Menorca responsible travel guideYour Menorca holidays starts here
The 2nd largest of the Balearics group Menorca is one of the most unspoiled islands of the Mediterranean. Its pristine coastline, with more than 80 beaches, the lovely rolling hills of the interior, and its temperate climate with summer temperatures rarely more than 28 degrees make the island a perfect holiday destination for those who want more than just sun and sea.
This guide will show you how to find the best places to stay, from lovely family run rural hotels set in their own grounds, to self catering apartments in the small resorts along the island’s coast. It will help find the most suitable beaches for you, your family and your friends, from nearly three miles of pristine white sand at the resort town of Son Bou to the hidden secluded coves and inlets where even in the height of the season beaches are never crowded.
" When I leave Menorca I count the days until I can return, for I don’t like to spend a long time away from my island, its peace, the countryside and above all its traditions, and the warmth and sensitivity of its people. "
Joan Pons, international opera singer, native of Menorca.
With pristine sea and nature (the island was declared a UNESCO Biosphere Reserve in 1993) Menorca is a perfect place for activity holidays, from sailing, sea kayaking and scuba diving, to walking and cycling. The newly reopened Camí de Cavalls is an ancient bridle path which mostly extends right around the island’s coastline. A former coastguard and smugglers’ path, the Cami is now a well signposted trail for walkers, horse riders and off road cyclists which is the perfect way to explore the hidden gems of the coast. The guide will point your way to the best places and the best time of year to go.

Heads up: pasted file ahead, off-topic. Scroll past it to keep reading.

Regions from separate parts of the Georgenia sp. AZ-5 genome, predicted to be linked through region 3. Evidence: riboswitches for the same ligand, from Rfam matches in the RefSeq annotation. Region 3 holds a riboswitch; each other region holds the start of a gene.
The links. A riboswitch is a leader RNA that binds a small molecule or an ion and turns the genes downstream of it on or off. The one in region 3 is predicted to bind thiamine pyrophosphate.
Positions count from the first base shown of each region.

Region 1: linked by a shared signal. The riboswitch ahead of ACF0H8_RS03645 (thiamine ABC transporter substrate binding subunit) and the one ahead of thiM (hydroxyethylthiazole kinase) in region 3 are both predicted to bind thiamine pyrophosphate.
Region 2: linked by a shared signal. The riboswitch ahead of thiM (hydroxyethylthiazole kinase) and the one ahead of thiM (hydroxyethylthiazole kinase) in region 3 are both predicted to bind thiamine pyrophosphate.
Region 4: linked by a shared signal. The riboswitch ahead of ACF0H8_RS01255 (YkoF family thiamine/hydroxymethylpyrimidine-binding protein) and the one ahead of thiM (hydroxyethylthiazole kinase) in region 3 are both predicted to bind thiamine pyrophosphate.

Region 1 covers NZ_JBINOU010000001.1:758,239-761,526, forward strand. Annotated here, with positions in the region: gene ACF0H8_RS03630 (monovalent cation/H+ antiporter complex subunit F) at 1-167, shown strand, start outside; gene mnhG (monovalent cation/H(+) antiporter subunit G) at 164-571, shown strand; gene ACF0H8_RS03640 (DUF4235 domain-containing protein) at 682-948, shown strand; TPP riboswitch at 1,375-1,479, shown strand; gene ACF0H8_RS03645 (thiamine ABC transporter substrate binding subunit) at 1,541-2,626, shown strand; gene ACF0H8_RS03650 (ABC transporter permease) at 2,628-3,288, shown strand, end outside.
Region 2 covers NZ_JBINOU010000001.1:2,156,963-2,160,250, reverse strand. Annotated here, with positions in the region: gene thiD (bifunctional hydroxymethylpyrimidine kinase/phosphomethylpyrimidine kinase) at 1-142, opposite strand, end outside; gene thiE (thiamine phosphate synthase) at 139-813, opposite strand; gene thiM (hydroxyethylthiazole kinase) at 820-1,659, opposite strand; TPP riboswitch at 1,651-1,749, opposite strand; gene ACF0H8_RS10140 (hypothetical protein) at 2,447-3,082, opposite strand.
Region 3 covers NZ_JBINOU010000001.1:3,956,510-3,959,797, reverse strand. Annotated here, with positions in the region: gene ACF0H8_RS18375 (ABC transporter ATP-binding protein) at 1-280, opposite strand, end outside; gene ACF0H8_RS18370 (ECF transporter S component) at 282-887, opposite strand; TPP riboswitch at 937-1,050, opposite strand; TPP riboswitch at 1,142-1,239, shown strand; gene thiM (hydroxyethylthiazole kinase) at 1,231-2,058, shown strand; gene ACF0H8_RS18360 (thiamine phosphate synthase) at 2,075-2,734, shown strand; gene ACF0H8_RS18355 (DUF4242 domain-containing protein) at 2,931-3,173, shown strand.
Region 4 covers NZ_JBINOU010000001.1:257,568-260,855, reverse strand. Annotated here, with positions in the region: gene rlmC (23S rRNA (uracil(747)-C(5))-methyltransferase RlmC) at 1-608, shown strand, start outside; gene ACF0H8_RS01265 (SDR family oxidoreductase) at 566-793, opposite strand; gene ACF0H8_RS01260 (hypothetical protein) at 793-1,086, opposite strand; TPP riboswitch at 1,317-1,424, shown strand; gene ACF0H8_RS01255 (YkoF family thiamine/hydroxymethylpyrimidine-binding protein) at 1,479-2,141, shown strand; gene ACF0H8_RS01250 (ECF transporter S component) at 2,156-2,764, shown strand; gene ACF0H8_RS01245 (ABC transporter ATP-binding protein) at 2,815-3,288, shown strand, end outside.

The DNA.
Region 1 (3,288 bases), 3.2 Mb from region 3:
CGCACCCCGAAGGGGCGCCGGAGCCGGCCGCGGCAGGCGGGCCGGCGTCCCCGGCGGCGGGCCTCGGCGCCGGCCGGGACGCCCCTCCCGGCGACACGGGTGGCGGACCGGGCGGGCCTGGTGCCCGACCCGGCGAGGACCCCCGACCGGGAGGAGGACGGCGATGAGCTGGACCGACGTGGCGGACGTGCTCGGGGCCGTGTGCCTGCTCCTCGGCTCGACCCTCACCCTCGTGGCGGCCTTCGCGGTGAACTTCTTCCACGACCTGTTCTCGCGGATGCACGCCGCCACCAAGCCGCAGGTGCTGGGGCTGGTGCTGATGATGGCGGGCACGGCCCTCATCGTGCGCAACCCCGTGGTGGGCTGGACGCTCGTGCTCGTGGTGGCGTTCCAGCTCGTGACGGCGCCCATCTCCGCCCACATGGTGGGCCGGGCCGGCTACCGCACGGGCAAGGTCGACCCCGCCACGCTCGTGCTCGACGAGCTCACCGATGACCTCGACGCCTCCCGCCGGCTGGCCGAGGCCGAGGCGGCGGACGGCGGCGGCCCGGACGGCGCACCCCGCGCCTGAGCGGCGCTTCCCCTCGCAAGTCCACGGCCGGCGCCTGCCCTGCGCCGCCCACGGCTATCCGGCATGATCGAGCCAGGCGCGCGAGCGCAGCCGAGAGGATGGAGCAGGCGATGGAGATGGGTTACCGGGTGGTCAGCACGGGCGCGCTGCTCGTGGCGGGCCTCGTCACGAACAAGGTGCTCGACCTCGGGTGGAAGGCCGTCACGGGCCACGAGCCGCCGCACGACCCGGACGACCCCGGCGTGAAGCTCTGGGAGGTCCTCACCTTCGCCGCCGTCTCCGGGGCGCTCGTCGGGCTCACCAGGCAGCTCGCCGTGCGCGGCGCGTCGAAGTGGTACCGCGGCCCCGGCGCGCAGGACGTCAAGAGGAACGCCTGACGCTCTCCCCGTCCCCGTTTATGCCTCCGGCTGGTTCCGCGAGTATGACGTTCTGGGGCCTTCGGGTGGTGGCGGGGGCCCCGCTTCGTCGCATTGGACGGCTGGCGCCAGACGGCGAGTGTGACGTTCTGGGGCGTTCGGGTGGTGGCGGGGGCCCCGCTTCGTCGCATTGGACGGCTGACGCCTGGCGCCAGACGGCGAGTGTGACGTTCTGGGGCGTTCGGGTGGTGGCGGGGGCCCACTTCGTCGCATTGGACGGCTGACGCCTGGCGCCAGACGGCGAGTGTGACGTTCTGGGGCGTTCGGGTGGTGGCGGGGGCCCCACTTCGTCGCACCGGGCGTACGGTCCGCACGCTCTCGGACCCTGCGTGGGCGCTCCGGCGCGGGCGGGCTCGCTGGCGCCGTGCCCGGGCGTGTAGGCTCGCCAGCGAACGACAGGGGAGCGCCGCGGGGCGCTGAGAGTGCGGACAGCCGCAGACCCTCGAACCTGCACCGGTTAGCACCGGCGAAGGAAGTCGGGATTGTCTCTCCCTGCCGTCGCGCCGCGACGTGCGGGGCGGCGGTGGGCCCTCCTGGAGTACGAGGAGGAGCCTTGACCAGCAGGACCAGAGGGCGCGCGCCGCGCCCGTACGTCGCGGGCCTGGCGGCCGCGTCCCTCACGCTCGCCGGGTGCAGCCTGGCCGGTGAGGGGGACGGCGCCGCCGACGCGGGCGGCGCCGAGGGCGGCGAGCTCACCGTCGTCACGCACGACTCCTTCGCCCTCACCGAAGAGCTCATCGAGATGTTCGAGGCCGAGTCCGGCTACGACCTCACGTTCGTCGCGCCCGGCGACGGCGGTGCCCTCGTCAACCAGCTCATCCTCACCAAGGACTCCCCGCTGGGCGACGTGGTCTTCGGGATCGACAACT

For nature lovers there are numerous protected areas, a marine reserve, and natural parks where many of the island’s endemic flora and fauna can be seen. With a rich and varied birdlife, from the resident Egyptian vulture with its two metre wing span, to the osprey and booted eagle, plus numerous migrating visitors during the spring and autumn, Menorca is a Mecca for birdwatchers.
The island’s cuisine, influenced by the many civilisations and colonial occupiers, from the Moors in the 8th century to the British in the 18th, is rich and varied. This guide will inform you of the island’s gastronomic traditions and of the history behind them.
With pictures and podcasts of local people telling you about their feelings for the island, the guide will show you how to get the most out of your visit to this wonderful unspoiled island at the heart of the Western Mediterranean.